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Tax trap on deceased shareholder's redemption.

Shareholder buy-sell agreements often contain provisions requiring the corporation to redeem a shareholder's interest on his death. It is intended that the redemption be treated as an "exchange" so the decedent's estate can use the stock's basis to reduce or eliminate any capital gains. However, if not properly planned, such redemptions may result in a dividend to the decedent's estate. This may occur if any of the estate's beneficiaries continue to hold the redeeming corporation's stock after the redemption.

Example: Corporation A is worth $1,000,000. A father, F, owns 80% of A and his two sons, X and Y, own 10% each. F's will leaves $600,000 in trust to X and Y, with the remainder of the estate going directly to his spouse. A is required to redeem F's 80% interest on his death. F dies.

A redeems F's 80% interest before X and Y's credit shelter trust is funded. Under Sec. 318(a)(3)(A) and (B), the stock owned by X and Y is considered owned by F's estate. Consequently, the estate will still be considered as owning 100% of A after the redemption. Since Sec. 302(c)(2)(C)(i)(I) prevents the estate from waiving beneficiary attribution, the redemption will not qualify as a complete termination of interest. This leaves the executor in the unenviable position of arguing that the redemption should be treated as an exchange because, as provided in Sec. 302(b)(1), it is "not essentially equivalent to a dividend." If the executor is unsuccessful with this argument, F's estate will recognize an $800,000 dividend.

The undesirable tax consequences in this example can be avoided if the credit shelter trust is fully funded before the redemption takes place and the estate, along with the surviving spouse, waives family attribution under Sec. 302(c)(2)(C). The trust (and consequently the two sons) will no longer be entitled to distributions from the estate and wwill cease to be beneficiaries. At this point, X and Y's stock ownership will no longer be attributed to the estate. Then, when A redeems the estate's 80% stock interest, the transaction will qualify for sale treatment under Sec. 302(b)(3). And, since the estate's basis in its A shares was stepped up to the date of death value, little or no gain or loss will result from the redemption. It must be emphasized that after the transfer of assets to the trust, the possibility that the estate could seek repayment of assets from the trust must be very remote. If such a possibility was likely, the IRs could argue that the estate-beneficiary relationship with X and Y remained intact and the estate would recognize a dividend on redemption of A's stock. Further, keep in mind that if A stock is used to fund the credit shelter trust, the same detrimental results will occur at the trust level.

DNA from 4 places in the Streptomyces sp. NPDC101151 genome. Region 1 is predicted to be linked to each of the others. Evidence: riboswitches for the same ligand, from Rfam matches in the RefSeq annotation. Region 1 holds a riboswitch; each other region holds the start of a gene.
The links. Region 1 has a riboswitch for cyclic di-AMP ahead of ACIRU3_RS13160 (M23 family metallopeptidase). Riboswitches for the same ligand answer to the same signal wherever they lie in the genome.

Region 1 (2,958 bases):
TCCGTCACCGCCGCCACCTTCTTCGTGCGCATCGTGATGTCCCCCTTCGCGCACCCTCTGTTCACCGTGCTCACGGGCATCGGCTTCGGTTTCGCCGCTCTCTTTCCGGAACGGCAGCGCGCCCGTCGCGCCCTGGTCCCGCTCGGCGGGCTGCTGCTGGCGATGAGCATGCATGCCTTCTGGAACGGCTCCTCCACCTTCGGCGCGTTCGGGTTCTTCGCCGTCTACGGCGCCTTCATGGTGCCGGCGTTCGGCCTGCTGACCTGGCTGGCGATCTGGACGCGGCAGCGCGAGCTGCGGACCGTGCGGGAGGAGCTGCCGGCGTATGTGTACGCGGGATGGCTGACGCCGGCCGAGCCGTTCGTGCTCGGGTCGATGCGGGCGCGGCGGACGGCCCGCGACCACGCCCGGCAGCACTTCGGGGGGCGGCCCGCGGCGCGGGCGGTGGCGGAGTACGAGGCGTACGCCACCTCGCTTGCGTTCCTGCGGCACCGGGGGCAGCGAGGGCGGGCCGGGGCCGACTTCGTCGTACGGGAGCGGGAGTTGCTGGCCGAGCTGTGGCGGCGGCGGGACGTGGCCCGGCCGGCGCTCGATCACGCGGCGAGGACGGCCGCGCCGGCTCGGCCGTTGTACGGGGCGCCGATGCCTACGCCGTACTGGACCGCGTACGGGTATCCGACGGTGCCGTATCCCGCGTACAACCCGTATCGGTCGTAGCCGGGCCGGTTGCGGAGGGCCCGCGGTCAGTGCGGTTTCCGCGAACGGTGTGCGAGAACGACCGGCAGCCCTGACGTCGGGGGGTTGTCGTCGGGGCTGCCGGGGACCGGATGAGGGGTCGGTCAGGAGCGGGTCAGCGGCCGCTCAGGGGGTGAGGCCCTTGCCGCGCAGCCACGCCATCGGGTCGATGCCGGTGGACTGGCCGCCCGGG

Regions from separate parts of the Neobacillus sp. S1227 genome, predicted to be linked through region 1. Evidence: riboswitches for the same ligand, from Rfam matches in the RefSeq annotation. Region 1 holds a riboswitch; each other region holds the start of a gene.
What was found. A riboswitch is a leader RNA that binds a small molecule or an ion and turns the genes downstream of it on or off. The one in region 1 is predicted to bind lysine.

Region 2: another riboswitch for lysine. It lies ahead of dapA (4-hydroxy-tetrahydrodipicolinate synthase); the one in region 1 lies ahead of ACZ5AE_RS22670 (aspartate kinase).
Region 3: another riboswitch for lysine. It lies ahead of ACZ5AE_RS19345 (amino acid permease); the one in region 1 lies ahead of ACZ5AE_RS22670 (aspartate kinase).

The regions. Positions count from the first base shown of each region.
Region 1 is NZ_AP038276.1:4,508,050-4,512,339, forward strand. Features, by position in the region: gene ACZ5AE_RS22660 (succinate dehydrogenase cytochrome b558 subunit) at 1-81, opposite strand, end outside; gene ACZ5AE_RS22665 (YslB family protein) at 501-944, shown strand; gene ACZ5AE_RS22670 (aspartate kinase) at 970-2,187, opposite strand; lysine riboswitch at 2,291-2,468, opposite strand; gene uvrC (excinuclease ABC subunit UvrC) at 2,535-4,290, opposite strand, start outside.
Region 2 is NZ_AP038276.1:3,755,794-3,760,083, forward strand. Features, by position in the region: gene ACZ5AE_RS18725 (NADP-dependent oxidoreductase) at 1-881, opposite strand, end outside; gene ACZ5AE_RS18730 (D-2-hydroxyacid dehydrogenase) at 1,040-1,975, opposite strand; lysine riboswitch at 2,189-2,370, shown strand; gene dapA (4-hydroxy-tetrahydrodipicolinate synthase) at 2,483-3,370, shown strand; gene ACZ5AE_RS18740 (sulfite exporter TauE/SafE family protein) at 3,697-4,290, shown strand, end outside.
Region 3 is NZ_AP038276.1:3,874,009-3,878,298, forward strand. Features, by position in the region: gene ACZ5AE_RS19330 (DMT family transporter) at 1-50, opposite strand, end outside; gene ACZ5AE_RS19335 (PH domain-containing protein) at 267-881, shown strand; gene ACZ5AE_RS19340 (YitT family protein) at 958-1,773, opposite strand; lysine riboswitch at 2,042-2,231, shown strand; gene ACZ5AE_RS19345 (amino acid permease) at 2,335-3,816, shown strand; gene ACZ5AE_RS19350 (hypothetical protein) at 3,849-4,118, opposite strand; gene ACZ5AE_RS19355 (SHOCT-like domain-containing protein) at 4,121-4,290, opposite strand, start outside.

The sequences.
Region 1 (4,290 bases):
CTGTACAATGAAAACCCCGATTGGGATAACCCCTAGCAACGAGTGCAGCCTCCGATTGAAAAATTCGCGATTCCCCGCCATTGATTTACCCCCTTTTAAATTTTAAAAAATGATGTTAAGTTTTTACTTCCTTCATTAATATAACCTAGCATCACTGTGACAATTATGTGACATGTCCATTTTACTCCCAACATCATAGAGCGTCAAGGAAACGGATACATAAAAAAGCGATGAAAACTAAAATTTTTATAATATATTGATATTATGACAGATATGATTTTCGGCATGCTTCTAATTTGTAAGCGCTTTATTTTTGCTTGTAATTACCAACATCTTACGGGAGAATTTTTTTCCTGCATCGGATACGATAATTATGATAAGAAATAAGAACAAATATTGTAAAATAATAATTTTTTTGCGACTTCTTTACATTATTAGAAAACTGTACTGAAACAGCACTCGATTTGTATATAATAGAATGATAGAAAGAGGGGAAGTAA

These problems can be completely avoided if the redemption agreement is redrafted in the form of a cross-purchase agreement. This commonly used technique involves the purchase of stock between shareholders and avoids the attribution problems involved in a redemption. There are both advantages and disadvantages in adopting such an agreement, so each situation must be scrutinized to determine if the benefits outweigh any negative consequences.

The tax consequences of a corporate redemption agreement can be disastrous. However, problems can be avoided by proper planning in both drafting the agreements and administration of the estate. All such agreements should be reviewed to insure that the tax trap described is avoided.
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Author:Gunderson, Brian
Publication:The Tax Adviser
Date:Feb 1, 1992
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